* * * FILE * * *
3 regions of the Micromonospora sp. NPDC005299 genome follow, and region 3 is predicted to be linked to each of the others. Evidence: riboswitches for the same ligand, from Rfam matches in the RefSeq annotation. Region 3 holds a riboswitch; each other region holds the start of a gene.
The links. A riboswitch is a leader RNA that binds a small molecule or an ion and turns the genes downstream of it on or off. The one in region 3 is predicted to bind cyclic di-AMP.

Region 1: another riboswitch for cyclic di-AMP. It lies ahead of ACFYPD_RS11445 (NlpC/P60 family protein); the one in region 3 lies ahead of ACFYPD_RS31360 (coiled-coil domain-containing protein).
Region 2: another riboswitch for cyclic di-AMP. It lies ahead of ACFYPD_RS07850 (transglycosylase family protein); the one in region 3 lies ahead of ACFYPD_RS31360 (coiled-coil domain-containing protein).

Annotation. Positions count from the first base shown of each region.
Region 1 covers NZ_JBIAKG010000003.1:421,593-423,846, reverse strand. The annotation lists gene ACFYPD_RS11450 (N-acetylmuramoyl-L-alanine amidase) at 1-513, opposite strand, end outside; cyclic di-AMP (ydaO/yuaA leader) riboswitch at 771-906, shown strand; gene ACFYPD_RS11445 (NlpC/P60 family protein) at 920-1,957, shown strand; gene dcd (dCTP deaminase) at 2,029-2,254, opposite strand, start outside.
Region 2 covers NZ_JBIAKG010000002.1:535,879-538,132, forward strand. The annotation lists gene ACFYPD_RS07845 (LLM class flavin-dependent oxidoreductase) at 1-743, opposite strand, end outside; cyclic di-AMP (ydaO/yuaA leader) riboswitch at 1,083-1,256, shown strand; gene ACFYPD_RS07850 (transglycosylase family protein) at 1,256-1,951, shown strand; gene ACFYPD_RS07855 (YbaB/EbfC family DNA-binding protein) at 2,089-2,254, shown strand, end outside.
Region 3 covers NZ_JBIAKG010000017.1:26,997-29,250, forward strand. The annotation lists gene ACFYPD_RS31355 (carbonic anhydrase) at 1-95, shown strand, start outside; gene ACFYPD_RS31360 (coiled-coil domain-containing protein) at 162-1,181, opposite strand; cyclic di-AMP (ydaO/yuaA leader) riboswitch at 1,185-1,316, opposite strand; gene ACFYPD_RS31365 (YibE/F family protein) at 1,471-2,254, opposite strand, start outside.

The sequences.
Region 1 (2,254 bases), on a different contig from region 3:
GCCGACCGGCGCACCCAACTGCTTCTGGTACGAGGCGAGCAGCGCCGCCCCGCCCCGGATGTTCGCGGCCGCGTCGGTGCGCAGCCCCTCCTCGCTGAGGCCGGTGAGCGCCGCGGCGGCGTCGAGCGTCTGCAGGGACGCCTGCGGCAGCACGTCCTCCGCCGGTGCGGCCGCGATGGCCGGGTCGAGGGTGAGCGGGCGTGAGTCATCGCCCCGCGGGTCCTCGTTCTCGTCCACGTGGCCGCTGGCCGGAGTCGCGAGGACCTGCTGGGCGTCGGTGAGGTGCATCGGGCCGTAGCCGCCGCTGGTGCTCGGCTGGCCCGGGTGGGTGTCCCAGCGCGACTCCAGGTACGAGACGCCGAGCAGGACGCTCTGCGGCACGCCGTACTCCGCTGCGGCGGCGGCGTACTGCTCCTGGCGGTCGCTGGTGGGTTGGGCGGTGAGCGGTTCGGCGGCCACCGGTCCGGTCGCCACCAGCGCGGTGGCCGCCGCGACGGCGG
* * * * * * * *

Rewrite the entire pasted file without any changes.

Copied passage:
3 regions of the Micromonospora sp. NPDC005299 genome follow, and region 3 is predicted to be linked to each of the others. Evidence: riboswitches for the same ligand, from Rfam matches in the RefSeq annotation. Region 3 holds a riboswitch; each other region holds the start of a gene.
The links. A riboswitch is a leader RNA that binds a small molecule or an ion and turns the genes downstream of it on or off. The one in region 3 is predicted to bind cyclic di-AMP.

Region 1: another riboswitch for cyclic di-AMP. It lies ahead of ACFYPD_RS11445 (NlpC/P60 family protein); the one in region 3 lies ahead of ACFYPD_RS31360 (coiled-coil domain-containing protein).
Region 2: another riboswitch for cyclic di-AMP. It lies ahead of ACFYPD_RS07850 (transglycosylase family protein); the one in region 3 lies ahead of ACFYPD_RS31360 (coiled-coil domain-containing protein).

Annotation. Positions count from the first base shown of each region.
Region 1 covers NZ_JBIAKG010000003.1:421,593-423,846, reverse strand. The annotation lists gene ACFYPD_RS11450 (N-acetylmuramoyl-L-alanine amidase) at 1-513, opposite strand, end outside; cyclic di-AMP (ydaO/yuaA leader) riboswitch at 771-906, shown strand; gene ACFYPD_RS11445 (NlpC/P60 family protein) at 920-1,957, shown strand; gene dcd (dCTP deaminase) at 2,029-2,254, opposite strand, start outside.
Region 2 covers NZ_JBIAKG010000002.1:535,879-538,132, forward strand. The annotation lists gene ACFYPD_RS07845 (LLM class flavin-dependent oxidoreductase) at 1-743, opposite strand, end outside; cyclic di-AMP (ydaO/yuaA leader) riboswitch at 1,083-1,256, shown strand; gene ACFYPD_RS07850 (transglycosylase family protein) at 1,256-1,951, shown strand; gene ACFYPD_RS07855 (YbaB/EbfC family DNA-binding protein) at 2,089-2,254, shown strand, end outside.
Region 3 covers NZ_JBIAKG010000017.1:26,997-29,250, forward strand. The annotation lists gene ACFYPD_RS31355 (carbonic anhydrase) at 1-95, shown strand, start outside; gene ACFYPD_RS31360 (coiled-coil domain-containing protein) at 162-1,181, opposite strand; cyclic di-AMP (ydaO/yuaA leader) riboswitch at 1,185-1,316, opposite strand; gene ACFYPD_RS31365 (YibE/F family protein) at 1,471-2,254, opposite strand, start outside.

The sequences.
Region 1 (2,254 bases), on a different contig from region 3:
GCCGACCGGCGCACCCAACTGCTTCTGGTACGAGGCGAGCAGCGCCGCCCCGCCCCGGATGTTCGCGGCCGCGTCGGTGCGCAGCCCCTCCTCGCTGAGGCCGGTGAGCGCCGCGGCGGCGTCGAGCGTCTGCAGGGACGCCTGCGGCAGCACGTCCTCCGCCGGTGCGGCCGCGATGGCCGGGTCGAGGGTGAGCGGGCGTGAGTCATCGCCCCGCGGGTCCTCGTTCTCGTCCACGTGGCCGCTGGCCGGAGTCGCGAGGACCTGCTGGGCGTCGGTGAGGTGCATCGGGCCGTAGCCGCCGCTGGTGCTCGGCTGGCCCGGGTGGGTGTCCCAGCGCGACTCCAGGTACGAGACGCCGAGCAGGACGCTCTGCGGCACGCCGTACTCCGCTGCGGCGGCGGCGTACTGCTCCTGGCGGTCGCTGGTGGGTTGGGCGGTGAGCGGTTCGGCGGCCACCGGTCCGGTCGCCACCAGCGCGGTGGCCGCCGCGACGGCGG